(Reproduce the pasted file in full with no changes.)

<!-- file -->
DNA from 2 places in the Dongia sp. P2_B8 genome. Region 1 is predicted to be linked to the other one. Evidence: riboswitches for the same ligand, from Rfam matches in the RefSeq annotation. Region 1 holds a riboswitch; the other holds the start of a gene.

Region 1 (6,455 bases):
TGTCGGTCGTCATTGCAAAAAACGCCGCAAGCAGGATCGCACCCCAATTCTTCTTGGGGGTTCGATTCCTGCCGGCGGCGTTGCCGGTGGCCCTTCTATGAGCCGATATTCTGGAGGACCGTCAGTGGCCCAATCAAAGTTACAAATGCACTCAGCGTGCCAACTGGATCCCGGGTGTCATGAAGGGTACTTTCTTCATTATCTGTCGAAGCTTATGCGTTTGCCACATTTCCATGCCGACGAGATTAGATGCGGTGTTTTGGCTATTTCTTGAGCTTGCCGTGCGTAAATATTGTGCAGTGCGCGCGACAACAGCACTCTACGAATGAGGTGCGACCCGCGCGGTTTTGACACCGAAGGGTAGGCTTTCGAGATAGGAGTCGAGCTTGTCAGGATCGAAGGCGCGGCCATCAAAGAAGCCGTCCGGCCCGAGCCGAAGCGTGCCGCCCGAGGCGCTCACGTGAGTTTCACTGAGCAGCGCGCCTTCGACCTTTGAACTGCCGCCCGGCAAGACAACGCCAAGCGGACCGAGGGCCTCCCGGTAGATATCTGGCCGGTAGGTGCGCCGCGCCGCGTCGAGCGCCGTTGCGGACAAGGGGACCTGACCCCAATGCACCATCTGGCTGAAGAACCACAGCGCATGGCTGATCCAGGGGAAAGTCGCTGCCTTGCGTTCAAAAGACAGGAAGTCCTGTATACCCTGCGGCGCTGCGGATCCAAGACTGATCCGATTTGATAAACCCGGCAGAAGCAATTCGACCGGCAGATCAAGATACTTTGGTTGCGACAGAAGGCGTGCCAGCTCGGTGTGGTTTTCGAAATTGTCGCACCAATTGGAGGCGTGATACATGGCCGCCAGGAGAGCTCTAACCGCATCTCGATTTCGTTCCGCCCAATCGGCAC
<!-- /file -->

DNA from 2 places in the Dongia sp. P2_B8 genome. Region 1 is predicted to be linked to the other one. Evidence: riboswitches for the same ligand, from Rfam matches in the RefSeq annotation. Region 1 holds a riboswitch; the other holds the start of a gene.

Region 1 (6,455 bases):
TGTCGGTCGTCATTGCAAAAAACGCCGCAAGCAGGATCGCACCCCAATTCTTCTTGGGGGTTCGATTCCTGCCGGCGGCGTTGCCGGTGGCCCTTCTATGAGCCGATATTCTGGAGGACCGTCAGTGGCCCAATCAAAGTTACAAATGCACTCAGCGTGCCAACTGGATCCCGGGTGTCATGAAGGGTACTTTCTTCATTATCTGTCGAAGCTTATGCGTTTGCCACATTTCCATGCCGACGAGATTAGATGCGGTGTTTTGGCTATTTCTTGAGCTTGCCGTGCGTAAATATTGTGCAGTGCGCGCGACAACAGCACTCTACGAATGAGGTGCGACCCGCGCGGTTTTGACACCGAAGGGTAGGCTTTCGAGATAGGAGTCGAGCTTGTCAGGATCGAAGGCGCGGCCATCAAAGAAGCCGTCCGGCCCGAGCCGAAGCGTGCCGCCCGAGGCGCTCACGTGAGTTTCACTGAGCAGCGCGCCTTCGACCTTTGAACTGCCGCCCGGCAAGACAACGCCAAGCGGACCGAGGGCCTCCCGGTAGATATCTGGCCGGTAGGTGCGCCGCGCCGCGTCGAGCGCCGTTGCGGACAAGGGGACCTGACCCCAATGCACCATCTGGCTGAAGAACCACAGCGCATGGCTGATCCAGGGGAAAGTCGCTGCCTTGCGTTCAAAAGACAGGAAGTCCTGTATACCCTGCGGCGCTGCGGATCCAAGACTGATCCGATTTGATAAACCCGGCAGAAGCAATTCGACCGGCAGATCAAGATACTTTGGTTGCGACAGAAGGCGTGCCAGCTCGGTGTGGTTTTCGAAATTGTCGCACCAATTGGAGGCGTGATACATGGCCGCCAGGAGAGCTCTAACCGCATCTCGATTTCGTTCCGCCCAATCGGCAC